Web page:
Well…it all started like this, you see…(Part II)

Before diving into more recent theological history, I would like to amend my previous post, with the fact that at least three other early church fathers echoed the views of Philo and Augustine: Justin Martyr (c. 100-165), Clement of Alexandria (c. 150-216) and Origen (c. 185-254) (Contra Celsus 6.60).

Although Biblical scholars have grappled with OT history for centuries, it wasn’t until the 1650s when James Ussher (1581-1656) John Lightfoot (1602-1675) separately calculated the day of creation to 23 October 4004 BC and August 26 3929 BC, respectively. In order to calculate these dates was a massive feat in literary and Biblical scholarship requiring a thorough knowledge of the texts, history, and ancient languages. The Protestant Reformation saw the rise of a more Biblical, and consequently more literal, hermeneutic, which paved the way for a more literal interpretation of Genesis and a six-day creation. 100 years later, Biblical scholarship on OT chronology (that is, Ussher & Lightfoot) was reflecting this interpretational shift.

Whereas early Churh Fathers and Christian theologians have defended an allegorical interpretation of Genesis into the distant past, it is only over the past four-hundred years that the literal interpretation has begun to gain a foot-hold in main-stream Christian theology. A second impetus for the young-earth/literal view was the rise of Darwinianism beginning in 1859 when Charles Darwin (1809-1882) published his On the Origin of Species. As I mentioned several months ago in our review of Ben Stein’s movie Expelled, Darwinianism easily leads to an atheistic world-view, because i) it seems to eliminate the need for an explanation of human life and ii) it seems to imply an arbitrary or relative system of morality. Both of these ideas are obviously a threat to Christian theology, so I would suggest (although I am by no means an expert on the history of Christian thought and its developmental patterns) that fundamentalists, fearing the potential implications of evolutionary anthropogeny, have reacted in favor of a literal interpretation of Genesis, riding on the tidal wave created by the Biblical emphasis of the Protestant Reformation and the work of Biblical scholars such as Ussher and Lightfoot.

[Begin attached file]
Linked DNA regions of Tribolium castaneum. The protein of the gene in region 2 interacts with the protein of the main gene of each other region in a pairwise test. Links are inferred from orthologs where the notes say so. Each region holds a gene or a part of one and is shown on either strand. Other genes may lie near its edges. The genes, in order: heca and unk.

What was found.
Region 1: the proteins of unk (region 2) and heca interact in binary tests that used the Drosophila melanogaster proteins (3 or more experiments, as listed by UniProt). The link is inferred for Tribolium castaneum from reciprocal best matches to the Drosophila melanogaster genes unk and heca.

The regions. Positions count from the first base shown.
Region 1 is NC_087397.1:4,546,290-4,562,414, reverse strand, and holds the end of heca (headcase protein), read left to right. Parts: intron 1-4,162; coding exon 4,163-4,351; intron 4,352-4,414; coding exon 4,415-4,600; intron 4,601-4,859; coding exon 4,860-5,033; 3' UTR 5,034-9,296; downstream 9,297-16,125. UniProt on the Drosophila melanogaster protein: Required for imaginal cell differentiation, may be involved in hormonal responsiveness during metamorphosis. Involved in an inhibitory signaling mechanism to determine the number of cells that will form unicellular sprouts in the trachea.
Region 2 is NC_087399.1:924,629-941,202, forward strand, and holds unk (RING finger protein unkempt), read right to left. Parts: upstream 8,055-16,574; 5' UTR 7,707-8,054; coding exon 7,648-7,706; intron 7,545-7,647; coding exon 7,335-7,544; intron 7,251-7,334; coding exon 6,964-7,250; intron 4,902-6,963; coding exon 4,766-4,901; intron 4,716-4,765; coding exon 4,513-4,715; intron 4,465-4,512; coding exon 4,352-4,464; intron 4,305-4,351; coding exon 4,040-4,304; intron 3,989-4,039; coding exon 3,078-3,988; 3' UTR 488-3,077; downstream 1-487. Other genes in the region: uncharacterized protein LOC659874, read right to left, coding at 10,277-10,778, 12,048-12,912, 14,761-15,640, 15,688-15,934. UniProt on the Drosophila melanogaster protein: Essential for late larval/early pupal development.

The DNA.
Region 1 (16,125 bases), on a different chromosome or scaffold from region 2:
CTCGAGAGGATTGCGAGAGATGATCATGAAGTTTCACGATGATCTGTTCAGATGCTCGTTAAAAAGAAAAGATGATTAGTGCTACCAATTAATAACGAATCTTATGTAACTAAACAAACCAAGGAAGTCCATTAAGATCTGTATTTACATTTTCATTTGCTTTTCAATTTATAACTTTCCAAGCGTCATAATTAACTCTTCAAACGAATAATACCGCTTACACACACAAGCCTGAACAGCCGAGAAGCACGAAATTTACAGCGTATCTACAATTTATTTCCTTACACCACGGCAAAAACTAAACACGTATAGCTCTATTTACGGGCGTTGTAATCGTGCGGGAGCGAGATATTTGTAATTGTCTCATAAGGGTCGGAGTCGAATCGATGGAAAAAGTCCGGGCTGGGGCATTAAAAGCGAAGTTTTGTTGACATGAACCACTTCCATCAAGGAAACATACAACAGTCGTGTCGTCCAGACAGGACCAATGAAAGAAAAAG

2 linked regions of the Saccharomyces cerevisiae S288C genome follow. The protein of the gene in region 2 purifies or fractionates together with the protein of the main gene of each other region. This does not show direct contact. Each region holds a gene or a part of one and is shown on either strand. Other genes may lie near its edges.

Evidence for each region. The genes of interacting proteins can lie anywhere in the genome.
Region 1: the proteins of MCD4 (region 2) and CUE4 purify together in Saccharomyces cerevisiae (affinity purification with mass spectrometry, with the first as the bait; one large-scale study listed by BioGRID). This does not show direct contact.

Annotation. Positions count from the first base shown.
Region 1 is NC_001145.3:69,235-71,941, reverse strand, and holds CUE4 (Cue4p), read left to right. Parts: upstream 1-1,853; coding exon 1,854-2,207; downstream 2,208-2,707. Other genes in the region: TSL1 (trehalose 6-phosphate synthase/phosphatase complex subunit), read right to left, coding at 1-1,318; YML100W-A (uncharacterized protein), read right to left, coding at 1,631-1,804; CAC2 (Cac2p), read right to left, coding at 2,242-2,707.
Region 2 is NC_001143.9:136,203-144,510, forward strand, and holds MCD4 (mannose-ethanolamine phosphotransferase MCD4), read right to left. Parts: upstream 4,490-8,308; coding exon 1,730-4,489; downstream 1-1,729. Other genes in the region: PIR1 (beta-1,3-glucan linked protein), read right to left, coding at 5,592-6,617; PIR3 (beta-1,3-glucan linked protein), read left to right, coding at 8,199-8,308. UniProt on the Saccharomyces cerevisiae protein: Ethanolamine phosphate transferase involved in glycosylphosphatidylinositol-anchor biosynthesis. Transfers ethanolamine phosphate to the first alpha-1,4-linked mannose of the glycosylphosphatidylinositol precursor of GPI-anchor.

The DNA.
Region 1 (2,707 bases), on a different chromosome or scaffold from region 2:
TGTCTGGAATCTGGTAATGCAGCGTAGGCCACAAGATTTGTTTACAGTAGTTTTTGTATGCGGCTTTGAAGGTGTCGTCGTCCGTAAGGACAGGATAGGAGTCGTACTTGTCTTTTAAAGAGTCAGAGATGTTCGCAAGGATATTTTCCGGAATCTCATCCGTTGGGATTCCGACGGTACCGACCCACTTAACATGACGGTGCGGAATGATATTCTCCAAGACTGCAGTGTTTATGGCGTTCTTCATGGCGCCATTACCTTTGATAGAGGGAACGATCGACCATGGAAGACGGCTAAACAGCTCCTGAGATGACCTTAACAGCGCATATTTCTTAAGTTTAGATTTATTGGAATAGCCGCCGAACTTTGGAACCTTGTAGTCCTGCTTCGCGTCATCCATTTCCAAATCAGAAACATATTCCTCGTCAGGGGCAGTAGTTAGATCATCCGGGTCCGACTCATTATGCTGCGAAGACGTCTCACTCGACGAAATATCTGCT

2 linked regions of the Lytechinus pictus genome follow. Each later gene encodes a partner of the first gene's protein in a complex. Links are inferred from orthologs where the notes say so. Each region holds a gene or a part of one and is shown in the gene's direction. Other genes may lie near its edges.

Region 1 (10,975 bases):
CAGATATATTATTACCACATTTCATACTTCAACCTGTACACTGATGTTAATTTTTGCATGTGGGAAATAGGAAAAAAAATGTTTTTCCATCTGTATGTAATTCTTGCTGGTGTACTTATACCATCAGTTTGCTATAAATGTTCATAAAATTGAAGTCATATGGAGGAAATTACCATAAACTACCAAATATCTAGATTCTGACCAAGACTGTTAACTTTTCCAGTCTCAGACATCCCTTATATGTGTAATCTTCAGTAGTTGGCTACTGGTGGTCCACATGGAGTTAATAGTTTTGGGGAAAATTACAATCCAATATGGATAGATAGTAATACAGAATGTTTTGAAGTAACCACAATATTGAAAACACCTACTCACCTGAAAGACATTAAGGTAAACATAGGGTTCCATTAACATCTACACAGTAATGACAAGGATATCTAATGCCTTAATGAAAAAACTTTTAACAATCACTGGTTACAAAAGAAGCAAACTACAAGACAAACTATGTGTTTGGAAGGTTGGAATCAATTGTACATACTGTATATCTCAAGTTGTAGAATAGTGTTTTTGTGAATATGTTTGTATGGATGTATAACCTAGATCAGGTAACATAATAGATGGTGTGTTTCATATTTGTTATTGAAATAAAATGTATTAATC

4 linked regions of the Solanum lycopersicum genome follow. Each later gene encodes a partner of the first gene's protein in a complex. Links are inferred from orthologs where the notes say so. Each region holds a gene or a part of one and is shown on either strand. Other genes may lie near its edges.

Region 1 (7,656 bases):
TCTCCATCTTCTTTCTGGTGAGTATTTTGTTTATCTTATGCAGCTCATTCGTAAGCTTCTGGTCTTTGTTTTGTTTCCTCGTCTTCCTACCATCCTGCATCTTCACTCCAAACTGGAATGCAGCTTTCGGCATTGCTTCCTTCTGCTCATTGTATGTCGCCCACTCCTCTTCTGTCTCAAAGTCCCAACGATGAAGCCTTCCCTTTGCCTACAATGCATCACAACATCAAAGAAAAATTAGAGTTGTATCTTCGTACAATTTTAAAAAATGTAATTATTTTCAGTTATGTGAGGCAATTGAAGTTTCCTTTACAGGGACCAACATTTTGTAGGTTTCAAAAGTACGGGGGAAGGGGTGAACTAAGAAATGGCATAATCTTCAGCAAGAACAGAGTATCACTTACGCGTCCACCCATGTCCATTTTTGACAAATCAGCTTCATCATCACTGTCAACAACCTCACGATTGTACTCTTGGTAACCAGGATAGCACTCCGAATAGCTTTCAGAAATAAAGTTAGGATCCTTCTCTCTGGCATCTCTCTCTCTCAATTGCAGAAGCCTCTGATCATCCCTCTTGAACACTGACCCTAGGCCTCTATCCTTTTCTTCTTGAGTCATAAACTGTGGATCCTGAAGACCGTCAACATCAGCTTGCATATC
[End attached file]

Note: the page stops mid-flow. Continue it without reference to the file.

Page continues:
This line of thinking began to blossom in the 20th century. George McCready Price was an early proponent of creation science, well known for his 1923 book, The New Geology. Later Henry Morris and John Whitcomb adapted Price’s theories into their own famous book The Genesis Flood, in 1961. They focus on Noah’s flood in Genesis as a geologically formative period in the history of the world, saying that most of the earth’s current structures were developed at that time. Morris went on to establish the Institute for Creation Research in Dallas, Texas in 1970.

Due to scientists and pseudo-scientist/theologians, these ideas began to permeate the masses of Christendom, particularly among the fundamentalists. Growing up in a fundamentalist Baptist church, this truth is obvious to me, because I don’t really recall being taught anything other than the literal interpretation of Genesis, that God actually created the universe in six days. I was never told that it wasn’t really until the 20th century that this view began to take hold in the Church, and largely as a reaction to Darwinian anthropogeny. I don’t think that I was ever taught about other views because I was intentionally being programmed, but because young-earth creationism had rooted itself so firmly in the Church that the lay-people really weren’t aware of its recent origin or alternative Christian views.